The eyewitness’s memory of the event and you will typically be the first avenue of attack for our attorneys if the witness is a stranger or not well known to you. That is because it is hard to challenge the memory of an eyewitness who knows the defendant well.

If the eyewitness was unfamiliar with the defendant, we can question them about how long they had to identify you when the crime occurred. The less time they had to identify you, the less credible their claims might be. The witness might even state in court that they were mistaken or not sure. Even raising the presumption to the jury that the eyewitness is not sure if the defendant in court is the same person they saw commit the crime can be immensely helpful.

The challenges often work best when the prosecution has little other evidence to go on. If the prosecution lacks forensic evidence or other witnesses, its case could come apart.

Question the Lighting and Surrounding Conditions

Another way to challenge the eyewitness’s testimony is to question them about the surroundings where the homicide occurred. For instance, if there was little lighting in the area, the witness might only have seen part of the alleged defendant’s face or is basing their testimony on clothing they saw. We can question an eyewitness on the stand so they describe exactly what they did and did not see.

Question the Trauma and Stress the Witness was Under

Homicides are often highly traumatic and stressful incidents, especially when eyewitnesses are involved. If the murder was witnessed firsthand, it would be common for many to panic and be overwhelmed with what they just saw.

While some might think this would make the memory of the perpetrator stronger, it can actually have the opposite effect. Those who witnessed something as shocking as a homicide will likely have post-traumatic stress disorder (PTSD), which can cause them to have holes in their memory. If there were several witnesses, the chaos and confusion can cause an eyewitness to mistakenly identify the wrong person.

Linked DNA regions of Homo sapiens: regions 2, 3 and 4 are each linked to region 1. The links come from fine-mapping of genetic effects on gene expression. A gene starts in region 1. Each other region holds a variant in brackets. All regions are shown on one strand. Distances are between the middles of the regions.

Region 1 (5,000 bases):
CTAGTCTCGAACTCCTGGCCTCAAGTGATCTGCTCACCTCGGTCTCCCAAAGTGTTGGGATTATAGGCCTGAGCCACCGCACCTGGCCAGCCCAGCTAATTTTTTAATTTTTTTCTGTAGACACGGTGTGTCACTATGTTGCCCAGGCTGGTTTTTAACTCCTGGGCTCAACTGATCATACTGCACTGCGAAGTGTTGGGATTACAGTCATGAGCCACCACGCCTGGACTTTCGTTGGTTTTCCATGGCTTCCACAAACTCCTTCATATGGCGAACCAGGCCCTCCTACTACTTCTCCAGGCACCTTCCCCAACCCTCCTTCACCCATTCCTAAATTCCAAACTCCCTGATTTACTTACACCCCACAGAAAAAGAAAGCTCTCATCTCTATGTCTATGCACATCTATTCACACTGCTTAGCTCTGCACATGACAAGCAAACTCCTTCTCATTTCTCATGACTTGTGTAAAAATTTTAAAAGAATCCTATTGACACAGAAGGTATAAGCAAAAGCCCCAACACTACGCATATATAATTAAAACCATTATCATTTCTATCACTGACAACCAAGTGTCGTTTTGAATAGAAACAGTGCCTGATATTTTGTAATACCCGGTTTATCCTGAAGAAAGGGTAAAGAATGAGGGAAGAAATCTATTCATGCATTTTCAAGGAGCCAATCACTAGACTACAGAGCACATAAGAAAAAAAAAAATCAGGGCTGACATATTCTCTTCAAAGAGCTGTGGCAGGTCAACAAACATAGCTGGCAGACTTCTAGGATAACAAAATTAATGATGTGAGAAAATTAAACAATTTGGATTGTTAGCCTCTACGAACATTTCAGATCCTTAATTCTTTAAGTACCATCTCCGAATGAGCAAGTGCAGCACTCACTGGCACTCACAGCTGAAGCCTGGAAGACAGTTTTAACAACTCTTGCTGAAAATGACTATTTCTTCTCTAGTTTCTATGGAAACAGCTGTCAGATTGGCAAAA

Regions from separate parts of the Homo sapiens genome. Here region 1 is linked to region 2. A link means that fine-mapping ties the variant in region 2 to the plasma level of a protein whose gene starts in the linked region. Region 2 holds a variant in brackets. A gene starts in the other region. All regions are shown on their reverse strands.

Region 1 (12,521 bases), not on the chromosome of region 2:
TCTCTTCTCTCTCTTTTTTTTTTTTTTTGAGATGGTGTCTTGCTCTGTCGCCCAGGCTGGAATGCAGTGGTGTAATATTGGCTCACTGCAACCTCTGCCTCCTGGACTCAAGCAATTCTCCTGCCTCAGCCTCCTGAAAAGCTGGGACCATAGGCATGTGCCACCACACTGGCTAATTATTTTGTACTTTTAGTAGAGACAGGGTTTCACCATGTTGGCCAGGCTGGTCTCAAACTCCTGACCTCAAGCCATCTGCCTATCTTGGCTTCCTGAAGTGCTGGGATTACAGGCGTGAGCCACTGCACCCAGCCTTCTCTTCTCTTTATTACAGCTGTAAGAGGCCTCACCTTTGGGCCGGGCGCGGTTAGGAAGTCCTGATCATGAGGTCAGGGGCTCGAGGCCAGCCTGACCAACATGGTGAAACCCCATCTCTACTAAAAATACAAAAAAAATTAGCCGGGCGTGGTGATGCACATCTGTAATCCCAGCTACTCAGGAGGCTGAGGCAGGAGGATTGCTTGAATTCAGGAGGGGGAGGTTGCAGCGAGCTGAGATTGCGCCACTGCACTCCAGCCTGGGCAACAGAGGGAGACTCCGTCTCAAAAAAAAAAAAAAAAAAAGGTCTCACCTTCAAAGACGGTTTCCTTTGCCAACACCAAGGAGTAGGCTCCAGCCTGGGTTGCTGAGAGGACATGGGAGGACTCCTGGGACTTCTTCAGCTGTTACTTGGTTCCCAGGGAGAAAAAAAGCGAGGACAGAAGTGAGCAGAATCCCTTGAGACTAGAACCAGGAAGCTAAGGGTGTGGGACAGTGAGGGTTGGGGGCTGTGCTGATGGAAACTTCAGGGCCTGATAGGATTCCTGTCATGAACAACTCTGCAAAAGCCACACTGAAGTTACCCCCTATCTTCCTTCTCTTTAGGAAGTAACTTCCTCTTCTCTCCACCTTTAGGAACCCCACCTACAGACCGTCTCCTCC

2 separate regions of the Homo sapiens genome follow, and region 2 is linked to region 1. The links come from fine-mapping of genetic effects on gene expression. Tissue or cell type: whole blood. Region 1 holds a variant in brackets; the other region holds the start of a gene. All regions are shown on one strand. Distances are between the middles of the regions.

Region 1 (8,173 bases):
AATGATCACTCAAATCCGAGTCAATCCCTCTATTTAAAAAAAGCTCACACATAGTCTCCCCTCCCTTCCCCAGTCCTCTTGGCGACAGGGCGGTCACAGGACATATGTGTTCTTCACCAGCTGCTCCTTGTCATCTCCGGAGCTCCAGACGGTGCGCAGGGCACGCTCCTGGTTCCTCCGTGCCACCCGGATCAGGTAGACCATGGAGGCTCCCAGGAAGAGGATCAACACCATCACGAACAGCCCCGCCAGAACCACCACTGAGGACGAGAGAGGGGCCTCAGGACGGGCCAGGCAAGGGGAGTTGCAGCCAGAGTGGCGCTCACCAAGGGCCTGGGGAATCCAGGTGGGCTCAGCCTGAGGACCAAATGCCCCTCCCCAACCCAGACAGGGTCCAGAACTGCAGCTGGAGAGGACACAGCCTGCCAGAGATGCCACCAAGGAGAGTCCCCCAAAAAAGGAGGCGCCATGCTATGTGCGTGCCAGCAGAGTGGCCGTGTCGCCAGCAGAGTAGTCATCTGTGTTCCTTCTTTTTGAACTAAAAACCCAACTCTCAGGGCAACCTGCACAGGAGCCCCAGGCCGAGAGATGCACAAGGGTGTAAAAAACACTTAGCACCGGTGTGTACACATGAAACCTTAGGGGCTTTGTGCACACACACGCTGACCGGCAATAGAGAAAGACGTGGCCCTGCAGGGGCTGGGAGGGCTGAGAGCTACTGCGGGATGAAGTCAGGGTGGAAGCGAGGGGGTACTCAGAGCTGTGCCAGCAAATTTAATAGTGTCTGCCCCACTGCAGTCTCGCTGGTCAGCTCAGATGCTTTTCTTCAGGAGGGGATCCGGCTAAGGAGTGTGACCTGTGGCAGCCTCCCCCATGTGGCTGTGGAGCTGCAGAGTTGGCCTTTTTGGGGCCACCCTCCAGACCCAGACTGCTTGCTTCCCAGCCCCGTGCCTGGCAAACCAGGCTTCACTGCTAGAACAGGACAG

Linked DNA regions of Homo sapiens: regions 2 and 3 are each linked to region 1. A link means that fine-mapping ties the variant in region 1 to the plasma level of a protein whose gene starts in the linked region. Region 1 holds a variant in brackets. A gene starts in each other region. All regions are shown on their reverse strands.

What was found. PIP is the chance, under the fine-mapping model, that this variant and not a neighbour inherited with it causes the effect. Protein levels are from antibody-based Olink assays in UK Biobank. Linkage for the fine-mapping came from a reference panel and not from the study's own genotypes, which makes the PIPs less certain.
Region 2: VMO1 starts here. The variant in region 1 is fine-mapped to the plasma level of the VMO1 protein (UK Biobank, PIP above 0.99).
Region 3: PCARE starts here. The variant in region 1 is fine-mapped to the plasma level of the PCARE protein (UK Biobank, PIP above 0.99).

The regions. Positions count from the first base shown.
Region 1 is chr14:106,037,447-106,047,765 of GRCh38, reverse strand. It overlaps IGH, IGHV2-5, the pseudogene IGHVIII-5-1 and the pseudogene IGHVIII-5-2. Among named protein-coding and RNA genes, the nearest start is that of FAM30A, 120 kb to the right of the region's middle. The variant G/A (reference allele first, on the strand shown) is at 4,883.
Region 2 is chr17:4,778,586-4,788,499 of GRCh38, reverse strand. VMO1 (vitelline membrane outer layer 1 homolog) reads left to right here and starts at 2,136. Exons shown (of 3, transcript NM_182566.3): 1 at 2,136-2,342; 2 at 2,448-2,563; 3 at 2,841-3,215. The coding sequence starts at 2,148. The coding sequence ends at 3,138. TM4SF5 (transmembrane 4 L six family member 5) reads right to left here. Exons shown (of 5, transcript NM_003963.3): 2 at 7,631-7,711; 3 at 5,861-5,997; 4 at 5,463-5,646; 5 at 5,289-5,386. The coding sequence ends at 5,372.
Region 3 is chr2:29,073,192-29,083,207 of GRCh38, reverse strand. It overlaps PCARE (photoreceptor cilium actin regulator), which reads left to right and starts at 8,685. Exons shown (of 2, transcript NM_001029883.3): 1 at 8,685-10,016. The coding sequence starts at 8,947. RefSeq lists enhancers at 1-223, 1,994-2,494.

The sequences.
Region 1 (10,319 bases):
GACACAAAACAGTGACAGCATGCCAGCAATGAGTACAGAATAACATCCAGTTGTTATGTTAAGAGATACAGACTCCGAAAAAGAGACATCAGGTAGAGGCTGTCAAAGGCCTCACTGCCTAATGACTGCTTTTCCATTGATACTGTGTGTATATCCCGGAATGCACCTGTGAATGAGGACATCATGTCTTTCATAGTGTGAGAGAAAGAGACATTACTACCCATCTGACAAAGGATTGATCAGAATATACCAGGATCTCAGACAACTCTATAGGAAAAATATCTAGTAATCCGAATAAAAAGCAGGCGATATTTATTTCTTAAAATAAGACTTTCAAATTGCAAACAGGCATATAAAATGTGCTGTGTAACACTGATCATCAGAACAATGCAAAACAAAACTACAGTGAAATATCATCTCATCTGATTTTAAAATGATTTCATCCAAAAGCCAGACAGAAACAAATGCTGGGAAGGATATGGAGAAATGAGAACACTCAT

Challenge Police Interrogation Tactics

We might also be able to challenge the way eyewitness testimony was gathered by the police. For example, if law enforcement asked leading questions when interviewing eyewitnesses or pressed them to answer in ways that would help the prosecution, those statements can be challenged. In other cases, the police might have intimated eyewitnesses from testifying on your behalf, which would typically constitute misconduct.

Challenge the Police Lineup

Many eyewitnesses will identify a potential defendant before testifying in court through a police lineup. Some lineups are done by physically bringing in multiple people who look similar and waiting for the witness to identify one. Others are conducted by presenting the witness with several photos, with one being the suspect and the others acting as fillers. If the witness identifies the wrong person, it can be used to fight their testimony. Your defense will be strengthened if the witness makes several failed attempts before identifying you.

Sometimes, the police will try to influence a witness during a lineup. This often happens through subtle gestures or asking the witness to look again. Our lawyers will thoroughly question the witness about the lineup during your case.

Our Utah Homicide Defense Lawyers Can Help if Eyewitness Testimony is Being Used Against You

Call Overson Law, PLLC at (801) 758-2287 for a free case evaluation with our Park City homicide defense lawyers.